4.2. Methodologic considerations

In situ hybridization labeling with [35S] is more sensitive (by approximately 10%) in the detection of changes in transcript expression than non-radioactive markers, such as DIG (Stone et al., 1999). In the present study, because DIG was used to label the GAD67 transcript, it is possible that we may have underestimated the true numerical density of GABA interneurons. However, this potential confound is clearly insufficient to account for the 24-53% and 31-35% reduction in DIG-labeled GABA cells in schizophrenia and bipolar disorder, respectively, that was observed in this and in a previous study (Woo et al., 2004). Previously, it has been demonstrated that, in schizophrenia, the density of Nissl-stained, non-pyramidal, presumably GABA interneurons in the ACCx may be decreased by 12-15% (Benes et al., 1986, 1991, 2001; Todtenkopf et al., 2005). These observations are consistent with the idea that in the ACCx cell loss may occur in schizophrenia. However, even if 12-15% of GABA cells are lost, it is insufficient to account for the magnitude of the observed reduction in GAD67 mRNA-expressing neurons. Thus, it appears that in many of the GABA interneurons the expression of the GAD67 transcript is reduced to a level that is no longer experimentally detectable. In contrast, in bipolar disorder, GABA interneurons have been found in previous cell counting studies to be reduced by 27-35% (Benes et al., 1986, 1991, 2001; Todtenkopf et al., 2005). This magnitude of reduction is numerically similar to the reduction in GAD67 mRNA-expressing cells observed in this and in the previous study (Woo et al., 2005), raising the possibility that these cells may be lost in bipolar disorder.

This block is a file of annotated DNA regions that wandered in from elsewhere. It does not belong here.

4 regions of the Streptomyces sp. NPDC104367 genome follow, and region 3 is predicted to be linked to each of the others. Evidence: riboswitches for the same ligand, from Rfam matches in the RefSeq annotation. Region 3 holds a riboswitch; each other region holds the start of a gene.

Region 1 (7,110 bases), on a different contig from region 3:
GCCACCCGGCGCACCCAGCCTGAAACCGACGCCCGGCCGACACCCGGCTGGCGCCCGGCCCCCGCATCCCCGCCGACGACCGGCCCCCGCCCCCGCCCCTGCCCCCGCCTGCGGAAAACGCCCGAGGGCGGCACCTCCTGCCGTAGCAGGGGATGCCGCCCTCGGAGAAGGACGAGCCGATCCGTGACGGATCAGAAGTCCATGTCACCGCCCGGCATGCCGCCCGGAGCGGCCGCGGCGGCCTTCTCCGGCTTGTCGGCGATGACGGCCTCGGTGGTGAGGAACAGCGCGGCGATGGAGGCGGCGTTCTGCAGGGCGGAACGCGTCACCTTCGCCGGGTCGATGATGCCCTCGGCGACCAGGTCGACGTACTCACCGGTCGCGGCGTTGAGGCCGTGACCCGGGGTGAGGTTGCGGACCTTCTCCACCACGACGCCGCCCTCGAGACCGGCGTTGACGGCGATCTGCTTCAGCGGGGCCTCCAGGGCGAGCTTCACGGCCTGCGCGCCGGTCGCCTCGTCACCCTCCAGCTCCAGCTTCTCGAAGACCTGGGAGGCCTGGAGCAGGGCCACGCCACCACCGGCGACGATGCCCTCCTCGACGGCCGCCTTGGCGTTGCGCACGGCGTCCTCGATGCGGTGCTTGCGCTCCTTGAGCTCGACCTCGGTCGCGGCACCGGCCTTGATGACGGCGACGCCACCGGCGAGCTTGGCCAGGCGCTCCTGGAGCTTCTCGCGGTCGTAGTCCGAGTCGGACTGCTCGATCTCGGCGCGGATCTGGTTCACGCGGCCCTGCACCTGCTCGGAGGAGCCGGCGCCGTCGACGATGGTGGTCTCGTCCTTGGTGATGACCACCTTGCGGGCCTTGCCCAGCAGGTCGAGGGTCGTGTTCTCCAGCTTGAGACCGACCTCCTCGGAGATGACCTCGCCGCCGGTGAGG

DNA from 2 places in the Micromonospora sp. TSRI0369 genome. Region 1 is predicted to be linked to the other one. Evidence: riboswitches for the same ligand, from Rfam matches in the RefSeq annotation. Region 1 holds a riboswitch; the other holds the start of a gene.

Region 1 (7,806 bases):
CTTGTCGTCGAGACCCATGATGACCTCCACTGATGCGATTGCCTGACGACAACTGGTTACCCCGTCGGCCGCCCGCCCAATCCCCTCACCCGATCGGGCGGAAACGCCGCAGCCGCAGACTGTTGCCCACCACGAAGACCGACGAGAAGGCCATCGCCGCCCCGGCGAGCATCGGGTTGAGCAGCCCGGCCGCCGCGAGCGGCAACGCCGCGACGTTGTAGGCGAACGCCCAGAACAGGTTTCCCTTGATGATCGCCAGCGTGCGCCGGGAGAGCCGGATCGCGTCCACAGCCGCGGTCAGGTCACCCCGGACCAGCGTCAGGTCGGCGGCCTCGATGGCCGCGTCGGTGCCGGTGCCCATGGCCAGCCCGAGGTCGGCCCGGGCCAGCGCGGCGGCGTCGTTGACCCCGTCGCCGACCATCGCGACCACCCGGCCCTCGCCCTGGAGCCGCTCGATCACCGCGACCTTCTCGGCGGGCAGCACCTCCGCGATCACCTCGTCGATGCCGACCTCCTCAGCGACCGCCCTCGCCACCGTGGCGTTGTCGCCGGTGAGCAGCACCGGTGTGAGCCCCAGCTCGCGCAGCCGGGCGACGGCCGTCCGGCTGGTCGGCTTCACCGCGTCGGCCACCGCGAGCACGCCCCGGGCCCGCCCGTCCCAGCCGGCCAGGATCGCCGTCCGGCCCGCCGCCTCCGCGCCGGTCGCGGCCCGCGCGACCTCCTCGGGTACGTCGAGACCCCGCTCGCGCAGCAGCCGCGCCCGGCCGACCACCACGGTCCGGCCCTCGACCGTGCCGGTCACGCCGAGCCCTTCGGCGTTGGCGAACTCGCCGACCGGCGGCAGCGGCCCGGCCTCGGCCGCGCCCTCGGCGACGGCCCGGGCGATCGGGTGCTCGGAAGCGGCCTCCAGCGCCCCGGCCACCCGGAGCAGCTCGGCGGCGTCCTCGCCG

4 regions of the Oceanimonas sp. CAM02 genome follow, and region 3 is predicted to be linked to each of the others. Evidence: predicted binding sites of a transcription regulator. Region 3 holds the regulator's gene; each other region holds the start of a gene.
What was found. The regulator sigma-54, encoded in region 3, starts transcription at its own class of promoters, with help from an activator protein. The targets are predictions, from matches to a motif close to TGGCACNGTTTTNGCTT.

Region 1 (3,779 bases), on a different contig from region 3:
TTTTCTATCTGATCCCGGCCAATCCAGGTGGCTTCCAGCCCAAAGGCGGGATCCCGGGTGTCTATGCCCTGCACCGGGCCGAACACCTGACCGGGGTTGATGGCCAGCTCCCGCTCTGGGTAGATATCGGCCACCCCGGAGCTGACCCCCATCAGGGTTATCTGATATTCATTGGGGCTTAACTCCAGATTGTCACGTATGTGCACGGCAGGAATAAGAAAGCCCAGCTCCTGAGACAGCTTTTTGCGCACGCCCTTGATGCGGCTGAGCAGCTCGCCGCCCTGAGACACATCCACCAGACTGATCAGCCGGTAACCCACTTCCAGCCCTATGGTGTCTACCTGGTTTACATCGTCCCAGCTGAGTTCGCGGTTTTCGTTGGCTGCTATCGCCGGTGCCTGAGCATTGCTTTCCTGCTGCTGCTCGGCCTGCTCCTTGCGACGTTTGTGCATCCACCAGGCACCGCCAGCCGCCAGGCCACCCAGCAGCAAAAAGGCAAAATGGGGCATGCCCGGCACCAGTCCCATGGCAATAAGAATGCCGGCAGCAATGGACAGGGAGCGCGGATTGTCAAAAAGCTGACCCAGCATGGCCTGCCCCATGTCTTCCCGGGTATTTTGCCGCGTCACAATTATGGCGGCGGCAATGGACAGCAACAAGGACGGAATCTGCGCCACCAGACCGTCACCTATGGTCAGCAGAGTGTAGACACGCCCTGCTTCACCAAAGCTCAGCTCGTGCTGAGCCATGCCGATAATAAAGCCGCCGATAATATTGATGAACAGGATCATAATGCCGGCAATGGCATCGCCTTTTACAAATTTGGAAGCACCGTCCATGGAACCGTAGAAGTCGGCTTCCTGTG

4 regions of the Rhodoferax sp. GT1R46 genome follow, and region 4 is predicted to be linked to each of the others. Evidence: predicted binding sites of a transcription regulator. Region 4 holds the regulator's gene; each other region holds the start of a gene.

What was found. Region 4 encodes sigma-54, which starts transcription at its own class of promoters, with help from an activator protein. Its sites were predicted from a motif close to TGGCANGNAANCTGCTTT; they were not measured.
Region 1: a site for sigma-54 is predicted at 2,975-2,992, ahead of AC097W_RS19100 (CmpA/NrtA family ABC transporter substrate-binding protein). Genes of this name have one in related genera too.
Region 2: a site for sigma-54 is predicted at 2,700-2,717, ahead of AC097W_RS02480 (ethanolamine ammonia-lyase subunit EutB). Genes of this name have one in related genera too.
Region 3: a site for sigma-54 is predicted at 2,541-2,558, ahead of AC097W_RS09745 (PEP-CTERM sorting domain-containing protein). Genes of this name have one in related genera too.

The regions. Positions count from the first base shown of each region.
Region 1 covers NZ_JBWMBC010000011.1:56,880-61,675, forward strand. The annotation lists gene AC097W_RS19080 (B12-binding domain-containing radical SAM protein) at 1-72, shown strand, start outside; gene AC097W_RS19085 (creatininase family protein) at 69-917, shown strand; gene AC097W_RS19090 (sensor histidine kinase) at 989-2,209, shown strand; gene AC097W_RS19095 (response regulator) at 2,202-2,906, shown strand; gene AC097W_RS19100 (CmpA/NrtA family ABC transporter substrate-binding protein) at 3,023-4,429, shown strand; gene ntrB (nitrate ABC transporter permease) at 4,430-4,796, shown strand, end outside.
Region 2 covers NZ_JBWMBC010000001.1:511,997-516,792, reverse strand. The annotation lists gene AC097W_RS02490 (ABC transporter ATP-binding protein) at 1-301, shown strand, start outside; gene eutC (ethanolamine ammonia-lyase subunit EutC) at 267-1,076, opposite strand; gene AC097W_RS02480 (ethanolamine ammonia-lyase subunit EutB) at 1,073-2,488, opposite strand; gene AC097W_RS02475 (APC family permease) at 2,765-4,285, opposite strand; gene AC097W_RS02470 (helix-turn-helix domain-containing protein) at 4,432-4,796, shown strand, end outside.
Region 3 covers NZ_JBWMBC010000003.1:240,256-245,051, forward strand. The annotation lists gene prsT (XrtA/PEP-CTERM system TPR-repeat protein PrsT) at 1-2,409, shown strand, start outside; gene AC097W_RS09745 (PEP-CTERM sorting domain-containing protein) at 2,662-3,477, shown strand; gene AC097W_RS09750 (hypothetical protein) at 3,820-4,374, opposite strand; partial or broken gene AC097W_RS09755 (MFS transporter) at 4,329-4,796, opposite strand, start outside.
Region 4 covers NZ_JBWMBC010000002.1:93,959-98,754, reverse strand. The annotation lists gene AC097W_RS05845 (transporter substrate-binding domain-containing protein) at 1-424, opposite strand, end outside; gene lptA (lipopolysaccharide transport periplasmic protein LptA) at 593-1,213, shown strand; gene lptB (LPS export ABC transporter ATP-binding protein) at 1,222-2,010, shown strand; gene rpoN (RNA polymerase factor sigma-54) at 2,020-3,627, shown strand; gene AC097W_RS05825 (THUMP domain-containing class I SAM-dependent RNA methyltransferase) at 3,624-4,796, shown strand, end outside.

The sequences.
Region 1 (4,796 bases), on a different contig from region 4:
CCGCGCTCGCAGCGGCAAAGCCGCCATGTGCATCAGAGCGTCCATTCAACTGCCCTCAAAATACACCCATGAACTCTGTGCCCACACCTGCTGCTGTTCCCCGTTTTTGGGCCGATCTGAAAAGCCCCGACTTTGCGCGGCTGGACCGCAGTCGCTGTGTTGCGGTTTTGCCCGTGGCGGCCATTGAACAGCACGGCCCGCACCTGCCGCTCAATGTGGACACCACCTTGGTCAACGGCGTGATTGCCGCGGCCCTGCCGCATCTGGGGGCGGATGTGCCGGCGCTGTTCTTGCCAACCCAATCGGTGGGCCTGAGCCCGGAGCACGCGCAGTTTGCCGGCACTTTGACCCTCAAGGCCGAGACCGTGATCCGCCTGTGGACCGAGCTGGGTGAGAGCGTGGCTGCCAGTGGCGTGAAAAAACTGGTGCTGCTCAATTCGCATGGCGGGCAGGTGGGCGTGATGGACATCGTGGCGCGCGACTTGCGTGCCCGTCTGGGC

Another issue that should be addressed is our data collection procedure. For instance, in the quantification of GAD67+/GluR5+ or GAD67+/GluR6+ cells, we included only those with silver grain density that was 2X above background, because the exclusive majority (N90%) of the double-labeled cells that were counted met this criterion. In other words, we assume that grain density that was less than 2X that of background resulted from non-specific labeling. However, because this is an arbitrary cut-off, it is possible that among the 10% of the cells that were excluded, some of them may in fact have been GABA cells that expressed a very low level of NR2A mRNA. In the case of the GAD67+/GluR5+ cells, the possible exclusion of this relatively small contingent of cells should not have affected our conclusions, given the magnitude of change in the density of these cells was observed to be in the 40% range. In the case of the GAD67+/GluR6+ cells, we cannot rule out the possibility that a very small number of GluR6-expressing GABA cells (i.e. <10%) may in fact be altered but was not detected in this study. Conversely, we also cannot exclude the possibility that, for some of the cells with grain density greater than 2X that of background, the labeling might actually represent a non-specific event. In this case, we may have underestimated the magnitude of reduction in GluR5-expressing GABA cell density, but, again, our conclusions would not have been affected.

4.3. Pathophysiologic implications